Law School Case Brief
Tyson Foods, Inc. v. Bouaphakeo - 136 S. Ct. 1036 (2016)
Fed. R. Civ. P. 23(b)(3) requires that, before a class is certified under that subsection, a district court must find that questions of law or fact common to class members predominate over any questions affecting only individual members. The predominance inquiry tests whether proposed classes are sufficiently cohesive to warrant adjudication by representation. This calls upon courts to give careful scrutiny to the relation between common and individual questions in a case. An individual question is one where members of a proposed class will need to present evidence that varies from member to member, while a common question is one where the same evidence will suffice for each member to make a prima facie showing or the issue is susceptible to generalized, class-wide proof. The predominance inquiry asks whether the common, aggregation-enabling, issues in the case are more prevalent or important than the non-common, aggregation-defeating, individual issues. When one or more of the central issues in the action are common to the class and can be said to predominate, the action may be considered proper under Rule 23(b)(3) even though other important matters will have to be tried separately, such as damages or some affirmative defenses peculiar to some individual class members.
Respondents, Bouaphakeo et al., employees of petitioner Tyson Foods, worked in the kill, cut, and retrim departments of a pork processing plant in Iowa. Bouaphakeo et al.’s work required them to wear protective gear, but the exact composition of the gear depended on the tasks a worker performed on a given day. Tyson Foods, Inc. compensated some, but not all, employees for this donning and doffing, and did not record the time each employee spent on those activities. Bouaphakeo et al. filed suit, alleging that the donning and doffing were integral and indispensable to their hazardous work and that petitioner's policy not to pay for those activities denied them overtime compensation required by the Fair Labor Standards Act of 1938 (FLSA). Bouaphakeo et al. also raised a claim under an Iowa wage law. They sought certification of their state claims as a class action under Federal Rule of Civil Procedure 23 and certification of their FLSA claims as a “collective action.” Petitioner objected to certification of both classes, arguing that, because of the variance in protective gear each employee wore, the employees' claims were not sufficiently similar to be resolved on a classwide basis. The District Court concluded that common questions, such as whether donning and doffing protective gear was compensable under the FLSA, were susceptible to classwide resolution even if not all of the workers wore the same gear. To recover for a violation of the FLSA’s overtime provision, the employees had to show that they each worked more than 40 hours a week, inclusive of the time spent donning and doffing. Because Tyson Foods, Inc. failed to keep records of this time, the employees primarily relied on a study performed by an industrial relations expert, Dr. Kenneth Mericle. Mericle conducted videotaped observations analyzing how long various donning and doffing activities took, and then averaged the time taken to produce an estimate of 18 minutes a day for the cut and retrim departments and 21.25 minutes for the kill department. These estimates were then added to the timesheets of each employee to ascertain which class members worked more than 40 hours a week and the value of classwide recovery. Tyson Foods, Inc. argued that the varying amounts of time it took employees to don and doff different protective gear made reliance on Mericle's sample improper, and that its use would lead to recovery for individuals who, in fact, had not worked the requisite 40 hours. The jury awarded the class about $2.9 million in unpaid wages. The award had not yet been disbursed to individual employees. On appeal, the Eighth Circuit affirmed the judgment and the award.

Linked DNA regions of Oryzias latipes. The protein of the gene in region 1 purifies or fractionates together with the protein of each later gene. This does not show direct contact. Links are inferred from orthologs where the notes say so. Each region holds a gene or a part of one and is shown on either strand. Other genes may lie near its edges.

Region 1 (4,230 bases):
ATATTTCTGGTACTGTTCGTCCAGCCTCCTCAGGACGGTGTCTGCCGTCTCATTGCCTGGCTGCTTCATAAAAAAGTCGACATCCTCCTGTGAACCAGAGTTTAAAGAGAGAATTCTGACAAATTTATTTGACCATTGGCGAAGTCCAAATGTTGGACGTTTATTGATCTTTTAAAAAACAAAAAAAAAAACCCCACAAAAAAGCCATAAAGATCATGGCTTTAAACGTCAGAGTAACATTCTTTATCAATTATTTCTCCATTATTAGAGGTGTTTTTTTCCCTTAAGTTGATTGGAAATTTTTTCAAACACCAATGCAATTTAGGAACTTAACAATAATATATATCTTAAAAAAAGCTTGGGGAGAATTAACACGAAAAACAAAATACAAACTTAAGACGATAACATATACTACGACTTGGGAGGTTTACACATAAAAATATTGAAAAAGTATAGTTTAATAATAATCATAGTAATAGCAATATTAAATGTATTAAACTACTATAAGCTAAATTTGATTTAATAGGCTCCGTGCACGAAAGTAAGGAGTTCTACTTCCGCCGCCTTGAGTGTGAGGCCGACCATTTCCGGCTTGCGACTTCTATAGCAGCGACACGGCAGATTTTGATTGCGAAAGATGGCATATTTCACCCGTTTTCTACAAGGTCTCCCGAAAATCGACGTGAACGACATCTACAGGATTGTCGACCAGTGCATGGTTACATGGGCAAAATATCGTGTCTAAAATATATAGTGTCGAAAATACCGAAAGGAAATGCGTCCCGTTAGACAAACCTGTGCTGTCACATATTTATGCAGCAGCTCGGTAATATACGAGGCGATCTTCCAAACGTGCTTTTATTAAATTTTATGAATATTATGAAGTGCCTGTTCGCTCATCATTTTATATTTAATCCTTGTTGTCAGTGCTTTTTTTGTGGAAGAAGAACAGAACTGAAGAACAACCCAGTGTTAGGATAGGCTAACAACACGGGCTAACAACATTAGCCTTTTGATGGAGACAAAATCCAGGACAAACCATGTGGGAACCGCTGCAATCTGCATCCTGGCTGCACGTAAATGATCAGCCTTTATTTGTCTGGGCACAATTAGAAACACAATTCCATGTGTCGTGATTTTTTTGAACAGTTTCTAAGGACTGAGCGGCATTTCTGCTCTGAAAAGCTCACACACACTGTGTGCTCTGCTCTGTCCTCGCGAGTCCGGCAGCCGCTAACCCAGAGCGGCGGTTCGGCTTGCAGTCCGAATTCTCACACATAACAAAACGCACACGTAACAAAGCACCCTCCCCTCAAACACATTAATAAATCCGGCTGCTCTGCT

Was class certification proper?
The Court held that class certification was appropriate under Fed. R. Civ. P. 23(b)(3) where the employees' reliance on an expert's study as to how long various donning and doffing activities took did not deprive the employer of its ability to litigate individual defenses to the FLSA action, and the study could have been sufficient to sustain a jury finding as to hours worked if introduced in each employee's action. Moreover, it noted that in a case where representative evidence was relevant in proving a plaintiff’s individual claim, that evidence could not be deemed improper merely because the claim was brought on behalf of a class. When the concern about the proposed class was that it exhibited a fatal similarity, an alleged failure of proof as to an element of the plaintiffs’ cause of action, courts were to engage that question as a matter of summary judgment, not class certification.
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